1493777755596 - PharmaZen factory extension costly but complete

PharmaZen factory extension costly but complete

Delays building a factory extension have held up Christchurch-based nutraceutical company PharmaZen​ commissioning a new freeze drying plant.

The extra dryer will be ready for use in August, doubling capacity and freeing up existing facilities for new products beyond greenshell mussel oil and blackcurrant extract later this year, chief executive Craig McIntosh said.

He said he would not recommend businesses try and set up new premises in parts of Christchurch after his unfriendly experience with planning authorities.

The company had initially faced new floor level flood rules which would have required the extended part of the factory to be built 27 centimetres higher than the older part, McIntosh said.

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The new rules were introduced after the 2011 Canterbury earthquakes which exacerbated flooding.

A new council plan showed the property at 320 Port Hills Drive was subject to flooding but the PharmaZen building had never been affected, McIntosh said.

The matter was eventually resolved and contracts struck for $2.7 million of work on the factory, but the costs and delays affected the 2016 profit result.

The five-year project from planning to commissioning leaves PharmaZen with the largest purpose-built botanical freeze drying plant in Australasia.  

McIntosh said it had capability to generate as much as $30m in sales and the company focus was now on accelerating the time to market.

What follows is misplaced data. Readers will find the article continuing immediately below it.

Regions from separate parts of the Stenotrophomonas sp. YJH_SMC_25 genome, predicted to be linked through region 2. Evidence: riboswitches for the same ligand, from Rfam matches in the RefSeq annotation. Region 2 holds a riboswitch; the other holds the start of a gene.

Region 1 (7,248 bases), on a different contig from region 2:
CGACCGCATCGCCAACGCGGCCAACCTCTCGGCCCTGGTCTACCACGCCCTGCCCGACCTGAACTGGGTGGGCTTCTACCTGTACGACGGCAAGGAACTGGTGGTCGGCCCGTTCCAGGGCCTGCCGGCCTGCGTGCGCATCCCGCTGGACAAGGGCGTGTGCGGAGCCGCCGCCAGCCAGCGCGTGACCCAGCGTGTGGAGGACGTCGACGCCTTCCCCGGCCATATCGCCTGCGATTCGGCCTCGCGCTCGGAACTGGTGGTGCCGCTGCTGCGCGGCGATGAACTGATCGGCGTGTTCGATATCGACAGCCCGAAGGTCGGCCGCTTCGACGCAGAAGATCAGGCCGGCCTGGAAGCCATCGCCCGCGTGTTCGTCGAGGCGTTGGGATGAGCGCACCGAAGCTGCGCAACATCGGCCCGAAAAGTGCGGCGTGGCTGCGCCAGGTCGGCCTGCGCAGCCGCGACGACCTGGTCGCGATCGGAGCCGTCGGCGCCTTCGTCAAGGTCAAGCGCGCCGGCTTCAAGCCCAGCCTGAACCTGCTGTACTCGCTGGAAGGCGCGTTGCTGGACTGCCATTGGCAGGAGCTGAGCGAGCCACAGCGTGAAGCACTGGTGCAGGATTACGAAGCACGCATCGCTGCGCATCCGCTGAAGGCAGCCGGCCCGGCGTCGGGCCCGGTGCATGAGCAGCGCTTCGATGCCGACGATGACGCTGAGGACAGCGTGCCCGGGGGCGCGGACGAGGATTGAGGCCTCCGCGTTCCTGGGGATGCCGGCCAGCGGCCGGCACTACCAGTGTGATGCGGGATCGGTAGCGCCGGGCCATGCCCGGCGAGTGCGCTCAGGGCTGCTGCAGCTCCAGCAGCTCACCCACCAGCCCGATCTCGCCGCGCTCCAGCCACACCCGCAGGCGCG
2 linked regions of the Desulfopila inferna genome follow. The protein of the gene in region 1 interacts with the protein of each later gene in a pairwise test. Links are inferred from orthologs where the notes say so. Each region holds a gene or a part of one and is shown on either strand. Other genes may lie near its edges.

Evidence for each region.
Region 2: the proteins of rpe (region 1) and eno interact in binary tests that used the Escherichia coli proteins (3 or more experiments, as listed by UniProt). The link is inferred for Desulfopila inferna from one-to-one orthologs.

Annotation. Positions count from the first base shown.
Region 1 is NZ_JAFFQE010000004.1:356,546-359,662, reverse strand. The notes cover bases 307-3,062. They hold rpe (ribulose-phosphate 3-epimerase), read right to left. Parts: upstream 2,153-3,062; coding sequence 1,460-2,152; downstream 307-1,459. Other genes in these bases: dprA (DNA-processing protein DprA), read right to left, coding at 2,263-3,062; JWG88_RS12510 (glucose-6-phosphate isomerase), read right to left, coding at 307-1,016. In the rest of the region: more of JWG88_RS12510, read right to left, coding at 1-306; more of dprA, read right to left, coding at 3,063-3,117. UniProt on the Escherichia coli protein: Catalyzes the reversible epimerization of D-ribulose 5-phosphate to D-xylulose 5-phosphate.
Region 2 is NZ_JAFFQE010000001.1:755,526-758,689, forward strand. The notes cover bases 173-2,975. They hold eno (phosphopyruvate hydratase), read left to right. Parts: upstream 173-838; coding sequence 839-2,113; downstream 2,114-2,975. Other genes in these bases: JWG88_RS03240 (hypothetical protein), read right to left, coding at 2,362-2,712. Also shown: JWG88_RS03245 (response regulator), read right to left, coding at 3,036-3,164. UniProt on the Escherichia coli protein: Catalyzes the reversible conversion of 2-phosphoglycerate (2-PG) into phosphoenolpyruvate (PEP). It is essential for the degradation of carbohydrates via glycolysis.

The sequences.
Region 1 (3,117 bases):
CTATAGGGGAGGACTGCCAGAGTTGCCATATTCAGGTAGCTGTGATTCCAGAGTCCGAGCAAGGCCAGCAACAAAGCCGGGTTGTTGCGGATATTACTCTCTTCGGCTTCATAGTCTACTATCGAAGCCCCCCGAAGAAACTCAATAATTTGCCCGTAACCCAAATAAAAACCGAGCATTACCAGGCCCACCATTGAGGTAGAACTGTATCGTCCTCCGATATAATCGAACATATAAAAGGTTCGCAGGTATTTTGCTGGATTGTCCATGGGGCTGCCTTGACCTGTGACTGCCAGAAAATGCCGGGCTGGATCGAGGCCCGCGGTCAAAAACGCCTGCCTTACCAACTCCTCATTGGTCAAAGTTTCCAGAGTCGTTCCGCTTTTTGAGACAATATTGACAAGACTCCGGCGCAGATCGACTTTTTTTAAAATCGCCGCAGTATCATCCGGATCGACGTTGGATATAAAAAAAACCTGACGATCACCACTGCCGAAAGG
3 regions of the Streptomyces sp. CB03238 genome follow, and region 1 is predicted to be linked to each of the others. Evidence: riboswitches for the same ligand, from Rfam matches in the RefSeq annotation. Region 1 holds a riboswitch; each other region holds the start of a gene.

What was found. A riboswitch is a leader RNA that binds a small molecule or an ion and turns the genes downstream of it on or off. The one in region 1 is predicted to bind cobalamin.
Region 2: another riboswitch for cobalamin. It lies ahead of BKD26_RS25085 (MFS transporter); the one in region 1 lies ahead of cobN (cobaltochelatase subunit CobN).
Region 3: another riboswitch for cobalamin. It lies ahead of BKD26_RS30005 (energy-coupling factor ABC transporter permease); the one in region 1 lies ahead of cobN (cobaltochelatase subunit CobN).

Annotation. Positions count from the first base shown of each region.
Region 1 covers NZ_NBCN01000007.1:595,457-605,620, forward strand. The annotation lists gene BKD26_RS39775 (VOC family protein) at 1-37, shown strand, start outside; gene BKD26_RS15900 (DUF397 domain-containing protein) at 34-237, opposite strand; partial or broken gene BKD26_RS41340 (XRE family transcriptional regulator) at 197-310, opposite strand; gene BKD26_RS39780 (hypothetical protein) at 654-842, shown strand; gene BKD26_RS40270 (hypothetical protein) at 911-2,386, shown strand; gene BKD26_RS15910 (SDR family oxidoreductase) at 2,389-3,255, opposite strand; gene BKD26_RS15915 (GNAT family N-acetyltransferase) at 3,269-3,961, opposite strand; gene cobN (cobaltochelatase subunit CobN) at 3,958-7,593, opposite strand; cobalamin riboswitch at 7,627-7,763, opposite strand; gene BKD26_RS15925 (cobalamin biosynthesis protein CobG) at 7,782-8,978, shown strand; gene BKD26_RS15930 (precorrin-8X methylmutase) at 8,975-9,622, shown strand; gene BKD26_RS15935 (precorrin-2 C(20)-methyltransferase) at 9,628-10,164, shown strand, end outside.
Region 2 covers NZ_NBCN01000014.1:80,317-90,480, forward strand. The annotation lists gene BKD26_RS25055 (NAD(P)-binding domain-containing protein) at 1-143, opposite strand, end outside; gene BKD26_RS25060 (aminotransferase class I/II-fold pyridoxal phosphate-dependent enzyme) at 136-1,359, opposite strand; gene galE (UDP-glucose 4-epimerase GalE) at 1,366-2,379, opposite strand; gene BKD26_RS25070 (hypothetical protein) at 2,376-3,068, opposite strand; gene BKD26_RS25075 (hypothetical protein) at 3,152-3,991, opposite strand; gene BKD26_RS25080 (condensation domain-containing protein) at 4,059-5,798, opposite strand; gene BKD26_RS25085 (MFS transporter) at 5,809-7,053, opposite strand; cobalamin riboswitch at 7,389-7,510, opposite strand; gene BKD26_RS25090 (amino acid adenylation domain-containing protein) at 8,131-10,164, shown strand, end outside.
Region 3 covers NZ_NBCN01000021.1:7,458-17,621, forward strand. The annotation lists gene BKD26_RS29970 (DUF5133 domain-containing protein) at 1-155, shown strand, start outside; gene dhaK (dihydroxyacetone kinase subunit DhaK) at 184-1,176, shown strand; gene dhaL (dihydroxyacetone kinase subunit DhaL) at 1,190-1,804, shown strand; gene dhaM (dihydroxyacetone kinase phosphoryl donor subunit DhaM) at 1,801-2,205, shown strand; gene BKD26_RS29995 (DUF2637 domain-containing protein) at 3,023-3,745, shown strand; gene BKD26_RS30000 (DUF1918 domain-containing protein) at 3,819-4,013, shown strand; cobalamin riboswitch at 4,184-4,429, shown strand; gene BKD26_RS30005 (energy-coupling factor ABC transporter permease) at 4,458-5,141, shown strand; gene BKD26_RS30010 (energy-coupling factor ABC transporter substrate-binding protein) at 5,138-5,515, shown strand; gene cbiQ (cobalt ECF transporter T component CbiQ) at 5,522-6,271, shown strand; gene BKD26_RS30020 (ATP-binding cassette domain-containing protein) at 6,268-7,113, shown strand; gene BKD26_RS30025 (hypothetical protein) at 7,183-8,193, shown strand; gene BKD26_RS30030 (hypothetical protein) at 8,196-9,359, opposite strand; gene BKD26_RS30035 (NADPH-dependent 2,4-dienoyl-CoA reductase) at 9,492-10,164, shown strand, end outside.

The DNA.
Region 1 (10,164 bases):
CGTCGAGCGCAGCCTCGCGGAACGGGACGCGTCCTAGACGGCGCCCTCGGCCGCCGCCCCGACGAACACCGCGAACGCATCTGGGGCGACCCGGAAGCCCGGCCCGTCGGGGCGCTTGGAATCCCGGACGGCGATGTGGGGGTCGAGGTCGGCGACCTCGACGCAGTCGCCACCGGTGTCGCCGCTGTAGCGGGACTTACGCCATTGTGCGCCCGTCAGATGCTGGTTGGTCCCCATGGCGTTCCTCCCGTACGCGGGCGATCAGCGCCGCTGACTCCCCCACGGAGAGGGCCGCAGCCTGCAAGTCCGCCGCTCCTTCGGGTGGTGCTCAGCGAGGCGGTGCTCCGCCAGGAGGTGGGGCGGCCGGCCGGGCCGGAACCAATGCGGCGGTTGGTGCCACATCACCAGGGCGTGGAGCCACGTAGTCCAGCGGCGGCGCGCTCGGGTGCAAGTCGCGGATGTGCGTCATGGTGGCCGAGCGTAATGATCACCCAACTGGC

PharmaZen recently reported a 2016 profit after tax of $426,335 on turnover of $7,663,959, which compares with the 2015 result of $632,471 on turnover of $7,083,991.

The net surplus was affected by occupancy costs for the new warehouse and dryer, relocation and increased depreciation, adding $230,000 of expenses.

There were other costs from marketing and research, administration and consultant expenses relating to trademark and patent applications.

However, sales increased by 8 per cent and the gross margin was maintained at 41 per cent.

Shares in PharmaZen are traded through the Unlisted securities trading platform and McIntosh said the company was constantly assessing listing on the New Zealand Stock Exchange.

“We’d like to generate profits of around $2m first, and to make it worthwhile you would also have to do a capital raising.

“We have relatively few shareholders so just moving to a new trading platform in itself wouldn’t increase liquidity,” McIntosh said.

PharmaZen was established in 2001 by the late Dunedin entrepreneur Howard Paterson who was dubbed at the time the “man with the Midas touch” and reportedly one of the wealthiest southern millionaires. 

Paterson estate interests still hold approximately 13 per cent and another 30 per cent is owned by other Dunedin shareholders.

PharmaZen recently obtained support from New Zealand Trade and Enterprise, through its International Growth Fund scheme grant of $600,000.

PharmaZen’s trading division is called Waitaki Biosciences, a company it took over during the early commercialisation phase.

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